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  • Writer's picturefranceswalker@thefoodinto

Is my baby sensitive to wheat?

Updated: Apr 8




Have you found yourself wondering if your baby is sensitive to wheat via your breast milk? After dairy and soy, wheat is the next least tolerated non IgE allergen food by food sensitive breast-fed babies.


IgE allergies are the allergies that can't be tested - call it allergy or food intolerance- it does not really matter. What matters is working out if this is true for your baby or not, and if so, at what level wheat can be kept in your diet without causing a problem for your baby.


What also really matters is that taking out wheat from your diet can affect your nutrition in a major way. Wheat represents a whole food group, so in essence, taking out wheat means removing this food group and it's associated nutrients, which can leave you feeling very hungry and your diet nutritionally at risk.


In my experience, when wheat is removed, and keep in mind that often dairy and soy have already often been removed, the lost nutrients are commonly not well replaced.


Wheat provides much needed carbohydrate and calories to maintain your energy levels and support breast feeding as well as some protein and important vitamins and minerals such as thiamin.

Excluding wheat can leave a gaping nutritional hole in your diet.

Replacing lost nutrients is vital, and knowing the wheat free grains and products you can use to replace wheat can help you avoid being hungry, low in energy and prevent adverse affects including weight loss and potentially reduction in breast milk supply.


Using a variety of wheat free grains is key here and if you have extra limitations such as soy and /or egg then finding suitable food replacements can be especially tricky.

If you are hungry, it indicates you are not getting enough carbohydrates. This often happens if wheat is excluded and not adequately replaced.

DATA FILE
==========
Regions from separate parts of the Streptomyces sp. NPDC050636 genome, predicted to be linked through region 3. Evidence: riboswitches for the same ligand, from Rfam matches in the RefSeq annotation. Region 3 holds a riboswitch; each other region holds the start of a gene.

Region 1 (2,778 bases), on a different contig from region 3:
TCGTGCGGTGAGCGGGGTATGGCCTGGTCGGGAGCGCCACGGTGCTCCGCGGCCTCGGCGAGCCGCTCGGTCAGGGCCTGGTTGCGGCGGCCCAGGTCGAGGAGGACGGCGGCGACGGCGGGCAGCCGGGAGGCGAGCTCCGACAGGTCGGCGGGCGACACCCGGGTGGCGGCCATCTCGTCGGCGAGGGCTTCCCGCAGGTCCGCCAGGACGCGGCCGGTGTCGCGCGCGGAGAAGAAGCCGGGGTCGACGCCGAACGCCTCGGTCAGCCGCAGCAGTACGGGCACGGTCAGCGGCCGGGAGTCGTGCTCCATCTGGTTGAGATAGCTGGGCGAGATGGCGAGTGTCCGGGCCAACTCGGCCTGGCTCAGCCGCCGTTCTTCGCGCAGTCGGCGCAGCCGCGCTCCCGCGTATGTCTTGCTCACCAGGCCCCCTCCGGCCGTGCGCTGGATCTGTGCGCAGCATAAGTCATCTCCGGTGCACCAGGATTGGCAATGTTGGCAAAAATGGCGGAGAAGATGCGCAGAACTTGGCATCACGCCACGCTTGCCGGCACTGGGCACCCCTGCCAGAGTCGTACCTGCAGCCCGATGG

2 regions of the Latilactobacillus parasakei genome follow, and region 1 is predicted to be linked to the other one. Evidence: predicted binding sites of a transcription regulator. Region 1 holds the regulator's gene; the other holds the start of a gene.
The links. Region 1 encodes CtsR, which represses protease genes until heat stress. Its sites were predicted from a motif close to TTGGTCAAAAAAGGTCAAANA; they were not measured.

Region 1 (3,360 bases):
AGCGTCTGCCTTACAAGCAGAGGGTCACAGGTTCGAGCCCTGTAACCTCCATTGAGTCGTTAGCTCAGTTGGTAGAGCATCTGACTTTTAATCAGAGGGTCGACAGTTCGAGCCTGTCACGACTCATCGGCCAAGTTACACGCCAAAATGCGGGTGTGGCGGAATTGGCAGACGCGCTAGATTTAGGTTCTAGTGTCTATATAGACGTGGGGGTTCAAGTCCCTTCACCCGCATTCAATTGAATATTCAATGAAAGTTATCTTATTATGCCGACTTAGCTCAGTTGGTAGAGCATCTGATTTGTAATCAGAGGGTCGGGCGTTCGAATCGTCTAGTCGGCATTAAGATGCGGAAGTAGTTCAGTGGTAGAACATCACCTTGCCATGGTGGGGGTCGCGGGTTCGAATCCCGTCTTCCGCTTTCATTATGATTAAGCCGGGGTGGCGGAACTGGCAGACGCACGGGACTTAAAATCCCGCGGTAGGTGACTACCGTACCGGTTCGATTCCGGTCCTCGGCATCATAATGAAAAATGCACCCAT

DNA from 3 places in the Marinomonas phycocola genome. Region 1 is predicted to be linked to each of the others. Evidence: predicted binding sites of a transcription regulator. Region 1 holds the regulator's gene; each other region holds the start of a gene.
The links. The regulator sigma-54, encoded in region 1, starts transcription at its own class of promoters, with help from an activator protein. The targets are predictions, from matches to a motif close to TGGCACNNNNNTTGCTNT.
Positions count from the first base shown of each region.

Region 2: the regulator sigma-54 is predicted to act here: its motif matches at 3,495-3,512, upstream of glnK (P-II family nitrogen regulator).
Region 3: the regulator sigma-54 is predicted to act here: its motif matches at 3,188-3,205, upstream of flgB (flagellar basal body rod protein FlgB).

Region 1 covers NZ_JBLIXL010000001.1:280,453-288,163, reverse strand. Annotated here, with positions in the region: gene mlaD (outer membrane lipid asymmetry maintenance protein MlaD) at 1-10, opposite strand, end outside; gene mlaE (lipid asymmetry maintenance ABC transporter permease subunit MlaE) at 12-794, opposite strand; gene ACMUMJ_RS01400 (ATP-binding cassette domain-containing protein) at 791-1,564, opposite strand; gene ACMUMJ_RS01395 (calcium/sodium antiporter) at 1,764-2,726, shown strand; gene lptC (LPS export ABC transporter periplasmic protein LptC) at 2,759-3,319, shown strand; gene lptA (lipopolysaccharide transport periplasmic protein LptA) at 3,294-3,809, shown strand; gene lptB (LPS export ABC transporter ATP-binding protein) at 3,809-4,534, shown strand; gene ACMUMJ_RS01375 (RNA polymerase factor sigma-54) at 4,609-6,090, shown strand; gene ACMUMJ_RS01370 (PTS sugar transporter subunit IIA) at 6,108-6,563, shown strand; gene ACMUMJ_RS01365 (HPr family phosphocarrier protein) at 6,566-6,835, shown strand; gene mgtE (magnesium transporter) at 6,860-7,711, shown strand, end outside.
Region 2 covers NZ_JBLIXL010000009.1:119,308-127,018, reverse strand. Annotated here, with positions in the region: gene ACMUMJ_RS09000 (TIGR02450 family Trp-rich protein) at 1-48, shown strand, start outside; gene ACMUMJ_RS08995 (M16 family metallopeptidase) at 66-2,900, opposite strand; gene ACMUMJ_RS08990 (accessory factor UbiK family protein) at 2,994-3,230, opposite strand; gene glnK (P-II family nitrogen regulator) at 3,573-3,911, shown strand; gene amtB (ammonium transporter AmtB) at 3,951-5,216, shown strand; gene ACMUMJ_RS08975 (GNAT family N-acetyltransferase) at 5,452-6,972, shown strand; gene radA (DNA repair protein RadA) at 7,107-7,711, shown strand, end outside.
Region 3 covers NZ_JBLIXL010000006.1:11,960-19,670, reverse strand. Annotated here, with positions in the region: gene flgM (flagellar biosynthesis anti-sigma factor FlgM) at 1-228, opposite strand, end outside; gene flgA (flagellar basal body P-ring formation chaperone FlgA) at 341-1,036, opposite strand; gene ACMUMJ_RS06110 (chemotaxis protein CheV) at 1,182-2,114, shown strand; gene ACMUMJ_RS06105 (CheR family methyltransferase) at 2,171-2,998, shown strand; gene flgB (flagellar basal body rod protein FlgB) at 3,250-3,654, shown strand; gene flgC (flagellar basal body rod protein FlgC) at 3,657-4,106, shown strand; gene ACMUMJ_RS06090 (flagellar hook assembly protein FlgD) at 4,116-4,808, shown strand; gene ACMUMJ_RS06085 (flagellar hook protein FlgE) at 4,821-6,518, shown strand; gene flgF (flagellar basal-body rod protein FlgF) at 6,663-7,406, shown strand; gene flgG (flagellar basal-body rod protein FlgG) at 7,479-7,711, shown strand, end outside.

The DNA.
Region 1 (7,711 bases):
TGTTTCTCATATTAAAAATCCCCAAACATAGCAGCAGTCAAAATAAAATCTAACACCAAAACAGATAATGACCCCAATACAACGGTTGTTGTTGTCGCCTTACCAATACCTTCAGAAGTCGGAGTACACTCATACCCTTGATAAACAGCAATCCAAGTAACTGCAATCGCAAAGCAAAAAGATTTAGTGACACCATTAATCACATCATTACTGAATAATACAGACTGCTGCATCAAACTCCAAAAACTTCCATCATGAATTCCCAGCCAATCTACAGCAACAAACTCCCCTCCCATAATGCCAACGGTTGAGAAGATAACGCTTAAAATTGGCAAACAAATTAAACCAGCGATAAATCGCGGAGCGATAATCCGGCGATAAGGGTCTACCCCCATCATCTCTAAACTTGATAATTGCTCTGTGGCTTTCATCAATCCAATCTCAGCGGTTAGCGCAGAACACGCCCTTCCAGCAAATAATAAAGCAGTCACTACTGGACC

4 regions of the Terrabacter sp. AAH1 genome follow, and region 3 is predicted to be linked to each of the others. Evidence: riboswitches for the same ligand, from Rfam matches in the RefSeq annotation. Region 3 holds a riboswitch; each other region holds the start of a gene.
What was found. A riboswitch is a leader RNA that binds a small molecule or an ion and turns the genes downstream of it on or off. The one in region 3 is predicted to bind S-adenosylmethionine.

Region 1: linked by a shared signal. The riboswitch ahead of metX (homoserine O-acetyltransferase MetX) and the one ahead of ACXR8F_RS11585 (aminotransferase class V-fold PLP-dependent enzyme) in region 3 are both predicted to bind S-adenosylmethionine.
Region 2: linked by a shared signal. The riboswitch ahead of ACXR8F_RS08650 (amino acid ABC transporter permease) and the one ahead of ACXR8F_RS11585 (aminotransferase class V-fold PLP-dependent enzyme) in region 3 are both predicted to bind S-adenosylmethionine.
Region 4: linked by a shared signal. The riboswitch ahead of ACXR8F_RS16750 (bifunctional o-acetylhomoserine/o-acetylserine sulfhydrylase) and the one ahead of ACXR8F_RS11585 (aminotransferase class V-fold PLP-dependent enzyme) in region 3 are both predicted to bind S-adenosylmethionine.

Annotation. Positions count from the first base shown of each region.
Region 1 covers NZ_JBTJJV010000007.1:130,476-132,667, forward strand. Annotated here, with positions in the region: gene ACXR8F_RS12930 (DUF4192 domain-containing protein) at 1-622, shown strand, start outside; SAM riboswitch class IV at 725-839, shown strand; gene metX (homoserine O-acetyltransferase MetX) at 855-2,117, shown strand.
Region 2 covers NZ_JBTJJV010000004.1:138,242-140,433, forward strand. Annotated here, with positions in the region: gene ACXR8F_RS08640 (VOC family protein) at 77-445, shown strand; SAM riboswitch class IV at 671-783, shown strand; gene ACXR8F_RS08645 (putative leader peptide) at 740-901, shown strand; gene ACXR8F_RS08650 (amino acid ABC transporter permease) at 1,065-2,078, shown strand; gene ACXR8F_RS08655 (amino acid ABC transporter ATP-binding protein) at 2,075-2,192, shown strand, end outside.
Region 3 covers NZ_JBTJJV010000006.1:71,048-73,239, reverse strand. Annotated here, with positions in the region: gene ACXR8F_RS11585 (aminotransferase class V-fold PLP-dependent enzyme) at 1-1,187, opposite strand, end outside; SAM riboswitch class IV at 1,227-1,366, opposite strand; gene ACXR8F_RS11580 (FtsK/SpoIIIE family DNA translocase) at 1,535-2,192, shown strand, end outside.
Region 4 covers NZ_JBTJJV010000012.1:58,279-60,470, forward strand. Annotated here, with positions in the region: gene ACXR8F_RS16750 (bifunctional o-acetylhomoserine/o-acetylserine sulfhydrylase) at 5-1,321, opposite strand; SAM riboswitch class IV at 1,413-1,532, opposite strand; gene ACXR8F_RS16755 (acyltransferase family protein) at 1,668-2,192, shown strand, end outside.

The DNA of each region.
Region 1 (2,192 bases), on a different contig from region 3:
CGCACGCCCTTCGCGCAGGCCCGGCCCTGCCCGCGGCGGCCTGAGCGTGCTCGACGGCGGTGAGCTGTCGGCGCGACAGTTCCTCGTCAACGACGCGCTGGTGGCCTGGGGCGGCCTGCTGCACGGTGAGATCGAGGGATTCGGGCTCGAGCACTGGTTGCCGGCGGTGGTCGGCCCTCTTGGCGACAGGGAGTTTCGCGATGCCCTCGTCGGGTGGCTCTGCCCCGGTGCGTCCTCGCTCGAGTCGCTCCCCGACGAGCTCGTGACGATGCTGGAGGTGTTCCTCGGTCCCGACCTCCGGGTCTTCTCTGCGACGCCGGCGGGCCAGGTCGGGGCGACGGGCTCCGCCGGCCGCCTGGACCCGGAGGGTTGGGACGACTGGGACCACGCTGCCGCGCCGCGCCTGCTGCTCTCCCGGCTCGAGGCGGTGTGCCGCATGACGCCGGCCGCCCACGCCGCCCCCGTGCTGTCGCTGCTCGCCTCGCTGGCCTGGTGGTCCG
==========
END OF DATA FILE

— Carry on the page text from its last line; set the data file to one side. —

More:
Not to mention the importance of allergen exposure in the first year- taking out allergens and leaving them out may not be in the best interest of your baby in the long term as avoidance of allergens has been shown to increase the risk of allergies developing.


Having a time frame for elimination with the plan of re-trialling through breast milk to determine any issue and tolerated levels is very important.


It is useful to think about wheat in a different way than we thing about gluten.


We know about wheat in terms of gluten but this is often only relevant to Coeliac Disease and those with non Coeliac Disease gluten sensitivity. For babies, it is often more the wheat than the gluten so other gluten containing grains such as rye and barley and oats may be tolerated.


Oats do not need to be gluten free- see blog examining normal oats versus 'gluten feee' or 'wheat free' oats.. If a full gluten free exclusion has been adopted, diet trials can establish if this is necessary.


Sometimes, SPELT wheat may be tolerated- spelt wheat is still wheat but what we call an 'ancient grain'. Despite being classified as a wheat, there must be enough difference in the protein profile that allows it to be tolerated for some babies and adults.


Think of wheat as wheat rather than gluten- if wheat is shown to be an issue in food trials, other options worth trialling are rye and barley and maybe spelt. Once you have confirmed tolerance through breast milk, you may feel more comfortable trialling directly with your baby.


Empowering women through information to make choices for them selves and their babies.

 

Updated 24/7/23




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